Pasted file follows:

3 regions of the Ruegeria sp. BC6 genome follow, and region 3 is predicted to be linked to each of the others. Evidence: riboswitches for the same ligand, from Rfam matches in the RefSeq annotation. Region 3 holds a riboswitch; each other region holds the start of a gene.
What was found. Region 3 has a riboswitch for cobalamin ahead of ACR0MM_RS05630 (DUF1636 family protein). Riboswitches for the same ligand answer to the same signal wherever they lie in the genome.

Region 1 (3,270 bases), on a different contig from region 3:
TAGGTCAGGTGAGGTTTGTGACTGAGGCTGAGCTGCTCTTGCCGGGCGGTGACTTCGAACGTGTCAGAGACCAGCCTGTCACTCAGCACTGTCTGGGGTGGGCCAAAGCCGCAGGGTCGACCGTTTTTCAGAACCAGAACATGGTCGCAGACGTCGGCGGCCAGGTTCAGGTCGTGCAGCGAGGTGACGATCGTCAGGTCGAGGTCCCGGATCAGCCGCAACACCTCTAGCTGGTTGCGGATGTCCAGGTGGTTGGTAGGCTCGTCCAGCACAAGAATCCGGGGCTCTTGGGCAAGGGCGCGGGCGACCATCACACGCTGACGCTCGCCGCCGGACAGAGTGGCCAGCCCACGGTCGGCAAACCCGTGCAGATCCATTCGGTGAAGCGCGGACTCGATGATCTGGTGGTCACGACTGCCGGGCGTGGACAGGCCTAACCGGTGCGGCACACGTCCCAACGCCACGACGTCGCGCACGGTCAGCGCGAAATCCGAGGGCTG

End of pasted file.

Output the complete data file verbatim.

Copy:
3 regions of the Ruegeria sp. BC6 genome follow, and region 3 is predicted to be linked to each of the others. Evidence: riboswitches for the same ligand, from Rfam matches in the RefSeq annotation. Region 3 holds a riboswitch; each other region holds the start of a gene.
What was found. Region 3 has a riboswitch for cobalamin ahead of ACR0MM_RS05630 (DUF1636 family protein). Riboswitches for the same ligand answer to the same signal wherever they lie in the genome.

Region 1 (3,270 bases), on a different contig from region 3:
TAGGTCAGGTGAGGTTTGTGACTGAGGCTGAGCTGCTCTTGCCGGGCGGTGACTTCGAACGTGTCAGAGACCAGCCTGTCACTCAGCACTGTCTGGGGTGGGCCAAAGCCGCAGGGTCGACCGTTTTTCAGAACCAGAACATGGTCGCAGACGTCGGCGGCCAGGTTCAGGTCGTGCAGCGAGGTGACGATCGTCAGGTCGAGGTCCCGGATCAGCCGCAACACCTCTAGCTGGTTGCGGATGTCCAGGTGGTTGGTAGGCTCGTCCAGCACAAGAATCCGGGGCTCTTGGGCAAGGGCGCGGGCGACCATCACACGCTGACGCTCGCCGCCGGACAGAGTGGCCAGCCCACGGTCGGCAAACCCGTGCAGATCCATTCGGTGAAGCGCGGACTCGATGATCTGGTGGTCACGACTGCCGGGCGTGGACAGGCCTAACCGGTGCGGCACACGTCCCAACGCCACGACGTCGCGCACGGTCAGCGCGAAATCCGAGGGCTG